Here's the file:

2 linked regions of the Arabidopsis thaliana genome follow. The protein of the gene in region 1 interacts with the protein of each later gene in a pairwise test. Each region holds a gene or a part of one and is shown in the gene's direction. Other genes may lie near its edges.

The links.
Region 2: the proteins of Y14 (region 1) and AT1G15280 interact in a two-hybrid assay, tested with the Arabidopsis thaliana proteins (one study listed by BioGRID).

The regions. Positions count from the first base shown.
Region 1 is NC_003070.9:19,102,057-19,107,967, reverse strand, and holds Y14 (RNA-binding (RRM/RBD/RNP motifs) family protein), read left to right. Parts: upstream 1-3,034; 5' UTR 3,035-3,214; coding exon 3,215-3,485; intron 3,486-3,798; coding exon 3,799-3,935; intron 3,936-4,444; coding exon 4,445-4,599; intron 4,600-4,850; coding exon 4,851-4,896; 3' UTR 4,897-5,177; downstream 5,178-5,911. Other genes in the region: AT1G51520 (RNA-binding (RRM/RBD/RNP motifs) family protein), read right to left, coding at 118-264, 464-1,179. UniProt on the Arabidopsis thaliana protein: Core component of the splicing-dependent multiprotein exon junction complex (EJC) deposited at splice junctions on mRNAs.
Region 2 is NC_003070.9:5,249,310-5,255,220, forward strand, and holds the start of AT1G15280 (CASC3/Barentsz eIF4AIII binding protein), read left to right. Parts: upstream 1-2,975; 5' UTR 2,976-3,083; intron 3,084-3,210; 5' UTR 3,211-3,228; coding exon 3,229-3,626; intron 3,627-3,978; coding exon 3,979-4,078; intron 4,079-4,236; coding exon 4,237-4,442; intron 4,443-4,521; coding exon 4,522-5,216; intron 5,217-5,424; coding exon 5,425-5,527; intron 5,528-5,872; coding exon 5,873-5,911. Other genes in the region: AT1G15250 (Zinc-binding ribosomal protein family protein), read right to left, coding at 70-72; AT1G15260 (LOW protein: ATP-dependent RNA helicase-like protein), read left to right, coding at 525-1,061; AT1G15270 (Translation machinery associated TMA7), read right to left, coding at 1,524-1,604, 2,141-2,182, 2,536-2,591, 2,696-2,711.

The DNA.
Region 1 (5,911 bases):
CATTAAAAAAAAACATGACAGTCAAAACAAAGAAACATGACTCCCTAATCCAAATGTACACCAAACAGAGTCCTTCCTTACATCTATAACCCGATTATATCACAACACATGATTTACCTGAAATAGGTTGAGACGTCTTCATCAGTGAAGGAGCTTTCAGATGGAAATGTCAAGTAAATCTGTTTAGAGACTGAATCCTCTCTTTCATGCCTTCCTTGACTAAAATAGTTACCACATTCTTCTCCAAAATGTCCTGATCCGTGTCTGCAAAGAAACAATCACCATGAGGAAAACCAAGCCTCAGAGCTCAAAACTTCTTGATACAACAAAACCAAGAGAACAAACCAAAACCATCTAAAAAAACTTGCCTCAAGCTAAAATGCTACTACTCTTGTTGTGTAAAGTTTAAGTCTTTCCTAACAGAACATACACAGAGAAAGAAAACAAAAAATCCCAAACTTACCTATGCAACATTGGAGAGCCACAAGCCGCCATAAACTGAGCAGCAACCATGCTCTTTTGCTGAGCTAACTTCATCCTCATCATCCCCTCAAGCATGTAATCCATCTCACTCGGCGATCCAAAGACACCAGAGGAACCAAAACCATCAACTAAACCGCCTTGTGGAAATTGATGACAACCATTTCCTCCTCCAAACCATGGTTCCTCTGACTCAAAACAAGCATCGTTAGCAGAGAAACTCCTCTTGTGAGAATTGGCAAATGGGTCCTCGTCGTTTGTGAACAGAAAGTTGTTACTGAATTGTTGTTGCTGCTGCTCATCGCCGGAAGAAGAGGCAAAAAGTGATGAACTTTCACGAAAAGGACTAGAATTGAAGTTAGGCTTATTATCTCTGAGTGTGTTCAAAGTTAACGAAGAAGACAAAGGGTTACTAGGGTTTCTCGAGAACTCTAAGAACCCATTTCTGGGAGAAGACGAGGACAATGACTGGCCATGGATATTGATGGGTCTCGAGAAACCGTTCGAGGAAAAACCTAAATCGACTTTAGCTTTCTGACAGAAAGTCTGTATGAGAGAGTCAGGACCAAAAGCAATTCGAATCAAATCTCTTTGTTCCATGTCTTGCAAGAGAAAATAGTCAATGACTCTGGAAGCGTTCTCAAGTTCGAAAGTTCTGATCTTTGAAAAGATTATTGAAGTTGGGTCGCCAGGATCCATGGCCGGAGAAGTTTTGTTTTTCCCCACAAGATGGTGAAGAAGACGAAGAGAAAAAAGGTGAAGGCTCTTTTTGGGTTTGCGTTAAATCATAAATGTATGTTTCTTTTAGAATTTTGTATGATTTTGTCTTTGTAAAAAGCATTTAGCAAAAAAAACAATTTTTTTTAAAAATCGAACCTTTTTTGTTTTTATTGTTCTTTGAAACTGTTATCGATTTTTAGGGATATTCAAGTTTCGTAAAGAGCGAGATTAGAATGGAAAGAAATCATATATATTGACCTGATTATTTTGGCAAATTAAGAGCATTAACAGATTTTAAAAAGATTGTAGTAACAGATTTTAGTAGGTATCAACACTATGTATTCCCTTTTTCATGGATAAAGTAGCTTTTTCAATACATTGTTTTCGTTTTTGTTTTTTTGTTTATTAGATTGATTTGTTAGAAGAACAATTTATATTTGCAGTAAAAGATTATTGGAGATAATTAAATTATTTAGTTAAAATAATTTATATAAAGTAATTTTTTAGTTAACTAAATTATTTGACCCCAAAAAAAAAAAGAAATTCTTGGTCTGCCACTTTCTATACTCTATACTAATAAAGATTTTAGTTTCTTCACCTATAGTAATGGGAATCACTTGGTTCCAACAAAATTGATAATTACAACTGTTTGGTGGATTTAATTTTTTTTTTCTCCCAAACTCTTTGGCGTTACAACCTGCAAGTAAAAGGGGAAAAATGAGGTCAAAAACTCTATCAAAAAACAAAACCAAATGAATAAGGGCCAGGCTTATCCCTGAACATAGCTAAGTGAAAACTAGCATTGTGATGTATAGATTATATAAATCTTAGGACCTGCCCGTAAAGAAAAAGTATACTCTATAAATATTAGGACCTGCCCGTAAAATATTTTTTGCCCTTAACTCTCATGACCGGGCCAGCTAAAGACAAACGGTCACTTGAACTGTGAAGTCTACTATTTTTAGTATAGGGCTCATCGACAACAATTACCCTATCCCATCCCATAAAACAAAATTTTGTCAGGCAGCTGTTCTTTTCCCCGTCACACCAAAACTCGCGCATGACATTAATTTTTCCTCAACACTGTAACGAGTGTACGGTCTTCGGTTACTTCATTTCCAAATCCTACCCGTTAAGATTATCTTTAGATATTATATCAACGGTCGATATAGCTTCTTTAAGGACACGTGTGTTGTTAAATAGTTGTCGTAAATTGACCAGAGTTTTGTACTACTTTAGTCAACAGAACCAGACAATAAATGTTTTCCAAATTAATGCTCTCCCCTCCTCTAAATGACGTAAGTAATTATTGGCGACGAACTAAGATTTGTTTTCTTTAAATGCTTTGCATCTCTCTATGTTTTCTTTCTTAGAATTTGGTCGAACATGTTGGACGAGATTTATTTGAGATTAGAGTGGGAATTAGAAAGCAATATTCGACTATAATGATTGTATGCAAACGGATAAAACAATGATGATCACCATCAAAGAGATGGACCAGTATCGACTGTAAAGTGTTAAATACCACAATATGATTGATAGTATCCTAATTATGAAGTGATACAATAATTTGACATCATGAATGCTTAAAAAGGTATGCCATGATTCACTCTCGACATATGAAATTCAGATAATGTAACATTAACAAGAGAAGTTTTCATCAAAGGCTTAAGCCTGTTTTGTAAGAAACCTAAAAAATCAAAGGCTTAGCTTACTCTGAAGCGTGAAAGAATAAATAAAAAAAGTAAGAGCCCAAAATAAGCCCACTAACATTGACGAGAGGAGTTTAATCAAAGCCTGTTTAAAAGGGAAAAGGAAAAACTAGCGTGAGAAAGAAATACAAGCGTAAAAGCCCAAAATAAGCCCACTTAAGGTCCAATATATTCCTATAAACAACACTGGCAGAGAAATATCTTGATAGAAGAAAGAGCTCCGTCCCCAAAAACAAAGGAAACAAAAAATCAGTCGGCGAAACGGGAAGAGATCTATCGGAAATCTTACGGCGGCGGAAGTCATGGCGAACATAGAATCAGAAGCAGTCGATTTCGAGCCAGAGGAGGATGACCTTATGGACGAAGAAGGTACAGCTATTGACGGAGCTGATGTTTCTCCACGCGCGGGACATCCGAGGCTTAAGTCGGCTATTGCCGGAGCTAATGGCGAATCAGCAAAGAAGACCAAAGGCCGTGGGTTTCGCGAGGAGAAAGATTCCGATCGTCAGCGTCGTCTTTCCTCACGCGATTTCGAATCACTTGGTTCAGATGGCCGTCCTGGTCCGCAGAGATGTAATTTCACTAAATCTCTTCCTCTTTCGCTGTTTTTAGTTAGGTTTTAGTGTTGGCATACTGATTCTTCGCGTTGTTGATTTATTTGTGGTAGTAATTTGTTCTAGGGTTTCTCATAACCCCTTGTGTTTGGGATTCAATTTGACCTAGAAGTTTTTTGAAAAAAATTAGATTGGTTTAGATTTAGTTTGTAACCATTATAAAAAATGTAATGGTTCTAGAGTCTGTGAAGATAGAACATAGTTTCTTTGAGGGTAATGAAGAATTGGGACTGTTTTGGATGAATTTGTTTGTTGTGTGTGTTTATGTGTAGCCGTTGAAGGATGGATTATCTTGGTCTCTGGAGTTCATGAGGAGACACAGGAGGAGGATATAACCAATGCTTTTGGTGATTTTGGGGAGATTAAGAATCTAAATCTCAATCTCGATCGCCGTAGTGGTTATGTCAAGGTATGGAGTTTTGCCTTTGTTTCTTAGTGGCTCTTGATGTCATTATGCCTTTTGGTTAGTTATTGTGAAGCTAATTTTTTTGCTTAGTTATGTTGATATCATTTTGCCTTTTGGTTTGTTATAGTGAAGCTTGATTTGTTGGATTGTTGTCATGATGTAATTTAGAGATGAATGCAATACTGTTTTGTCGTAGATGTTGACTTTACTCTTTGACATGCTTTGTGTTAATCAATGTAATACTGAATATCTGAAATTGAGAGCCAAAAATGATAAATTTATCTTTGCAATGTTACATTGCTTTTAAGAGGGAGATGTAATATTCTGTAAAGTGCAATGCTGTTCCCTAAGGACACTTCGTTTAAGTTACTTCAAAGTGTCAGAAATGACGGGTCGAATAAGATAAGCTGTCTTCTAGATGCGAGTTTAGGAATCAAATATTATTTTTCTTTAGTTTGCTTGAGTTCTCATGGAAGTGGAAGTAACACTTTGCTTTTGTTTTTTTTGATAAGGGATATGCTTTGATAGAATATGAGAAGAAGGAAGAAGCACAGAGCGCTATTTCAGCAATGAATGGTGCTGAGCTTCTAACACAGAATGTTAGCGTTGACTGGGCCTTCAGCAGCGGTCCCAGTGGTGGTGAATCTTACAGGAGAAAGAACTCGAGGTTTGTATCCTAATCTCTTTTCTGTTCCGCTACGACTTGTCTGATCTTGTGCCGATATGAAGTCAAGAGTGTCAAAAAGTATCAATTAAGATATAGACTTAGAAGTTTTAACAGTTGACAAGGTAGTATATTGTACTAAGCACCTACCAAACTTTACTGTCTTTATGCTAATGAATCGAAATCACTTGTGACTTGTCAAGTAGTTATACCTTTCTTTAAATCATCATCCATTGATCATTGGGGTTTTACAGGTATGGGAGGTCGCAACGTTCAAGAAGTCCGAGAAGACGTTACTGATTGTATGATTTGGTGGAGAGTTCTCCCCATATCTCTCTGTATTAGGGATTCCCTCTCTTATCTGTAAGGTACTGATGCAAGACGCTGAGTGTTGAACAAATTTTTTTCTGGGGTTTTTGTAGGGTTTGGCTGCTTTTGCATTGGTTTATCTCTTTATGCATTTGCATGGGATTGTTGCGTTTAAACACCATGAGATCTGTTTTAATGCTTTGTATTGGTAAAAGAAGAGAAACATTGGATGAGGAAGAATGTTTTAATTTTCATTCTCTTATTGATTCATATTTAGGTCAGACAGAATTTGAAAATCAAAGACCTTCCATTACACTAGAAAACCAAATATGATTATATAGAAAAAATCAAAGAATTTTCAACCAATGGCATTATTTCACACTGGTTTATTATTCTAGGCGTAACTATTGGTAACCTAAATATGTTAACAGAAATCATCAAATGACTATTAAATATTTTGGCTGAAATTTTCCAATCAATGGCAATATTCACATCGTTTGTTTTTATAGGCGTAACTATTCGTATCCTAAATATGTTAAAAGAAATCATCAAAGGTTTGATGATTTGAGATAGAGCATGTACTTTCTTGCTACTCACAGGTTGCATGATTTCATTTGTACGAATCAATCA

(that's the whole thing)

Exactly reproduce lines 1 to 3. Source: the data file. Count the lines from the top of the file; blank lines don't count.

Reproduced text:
2 linked regions of the Arabidopsis thaliana genome follow. The protein of the gene in region 1 interacts with the protein of each later gene in a pairwise test. Each region holds a gene or a part of one and is shown in the gene's direction. Other genes may lie near its edges.

The links.
Region 2: the proteins of Y14 (region 1) and AT1G15280 interact in a two-hybrid assay, tested with the Arabidopsis thaliana proteins (one study listed by BioGRID).